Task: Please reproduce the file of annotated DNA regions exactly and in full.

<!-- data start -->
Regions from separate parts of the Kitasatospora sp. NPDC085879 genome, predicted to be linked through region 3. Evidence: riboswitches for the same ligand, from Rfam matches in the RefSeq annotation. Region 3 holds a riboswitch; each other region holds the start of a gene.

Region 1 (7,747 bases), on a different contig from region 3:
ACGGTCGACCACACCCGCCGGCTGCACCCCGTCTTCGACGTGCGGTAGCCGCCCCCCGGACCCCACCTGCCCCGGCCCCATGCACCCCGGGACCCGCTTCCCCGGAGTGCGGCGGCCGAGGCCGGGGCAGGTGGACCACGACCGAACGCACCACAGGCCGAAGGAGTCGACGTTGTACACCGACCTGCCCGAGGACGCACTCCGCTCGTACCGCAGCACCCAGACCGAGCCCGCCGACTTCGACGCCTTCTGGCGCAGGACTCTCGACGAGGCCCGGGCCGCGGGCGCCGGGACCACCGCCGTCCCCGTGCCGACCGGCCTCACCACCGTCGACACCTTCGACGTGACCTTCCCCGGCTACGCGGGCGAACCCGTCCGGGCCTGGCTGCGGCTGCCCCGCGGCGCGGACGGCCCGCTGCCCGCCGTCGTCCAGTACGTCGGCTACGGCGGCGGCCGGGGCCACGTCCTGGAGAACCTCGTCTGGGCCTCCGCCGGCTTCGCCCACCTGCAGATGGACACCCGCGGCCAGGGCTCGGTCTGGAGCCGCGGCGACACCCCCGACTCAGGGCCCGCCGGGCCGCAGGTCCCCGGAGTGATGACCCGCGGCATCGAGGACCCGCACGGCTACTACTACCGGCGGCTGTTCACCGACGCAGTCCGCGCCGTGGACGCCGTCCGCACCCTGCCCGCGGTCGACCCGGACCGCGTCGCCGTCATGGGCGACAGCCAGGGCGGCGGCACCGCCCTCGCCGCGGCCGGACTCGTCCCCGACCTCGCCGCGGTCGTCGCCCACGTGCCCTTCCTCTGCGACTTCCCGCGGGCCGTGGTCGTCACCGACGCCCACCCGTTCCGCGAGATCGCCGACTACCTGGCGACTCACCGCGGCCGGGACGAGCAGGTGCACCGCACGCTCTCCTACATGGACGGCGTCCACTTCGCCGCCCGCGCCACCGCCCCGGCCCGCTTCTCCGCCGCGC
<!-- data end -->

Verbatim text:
Regions from separate parts of the Kitasatospora sp. NPDC085879 genome, predicted to be linked through region 3. Evidence: riboswitches for the same ligand, from Rfam matches in the RefSeq annotation. Region 3 holds a riboswitch; each other region holds the start of a gene.

Region 1 (7,747 bases), on a different contig from region 3:
ACGGTCGACCACACCCGCCGGCTGCACCCCGTCTTCGACGTGCGGTAGCCGCCCCCCGGACCCCACCTGCCCCGGCCCCATGCACCCCGGGACCCGCTTCCCCGGAGTGCGGCGGCCGAGGCCGGGGCAGGTGGACCACGACCGAACGCACCACAGGCCGAAGGAGTCGACGTTGTACACCGACCTGCCCGAGGACGCACTCCGCTCGTACCGCAGCACCCAGACCGAGCCCGCCGACTTCGACGCCTTCTGGCGCAGGACTCTCGACGAGGCCCGGGCCGCGGGCGCCGGGACCACCGCCGTCCCCGTGCCGACCGGCCTCACCACCGTCGACACCTTCGACGTGACCTTCCCCGGCTACGCGGGCGAACCCGTCCGGGCCTGGCTGCGGCTGCCCCGCGGCGCGGACGGCCCGCTGCCCGCCGTCGTCCAGTACGTCGGCTACGGCGGCGGCCGGGGCCACGTCCTGGAGAACCTCGTCTGGGCCTCCGCCGGCTTCGCCCACCTGCAGATGGACACCCGCGGCCAGGGCTCGGTCTGGAGCCGCGGCGACACCCCCGACTCAGGGCCCGCCGGGCCGCAGGTCCCCGGAGTGATGACCCGCGGCATCGAGGACCCGCACGGCTACTACTACCGGCGGCTGTTCACCGACGCAGTCCGCGCCGTGGACGCCGTCCGCACCCTGCCCGCGGTCGACCCGGACCGCGTCGCCGTCATGGGCGACAGCCAGGGCGGCGGCACCGCCCTCGCCGCGGCCGGACTCGTCCCCGACCTCGCCGCGGTCGTCGCCCACGTGCCCTTCCTCTGCGACTTCCCGCGGGCCGTGGTCGTCACCGACGCCCACCCGTTCCGCGAGATCGCCGACTACCTGGCGACTCACCGCGGCCGGGACGAGCAGGTGCACCGCACGCTCTCCTACATGGACGGCGTCCACTTCGCCGCCCGCGCCACCGCCCCGGCCCGCTTCTCCGCCGCGC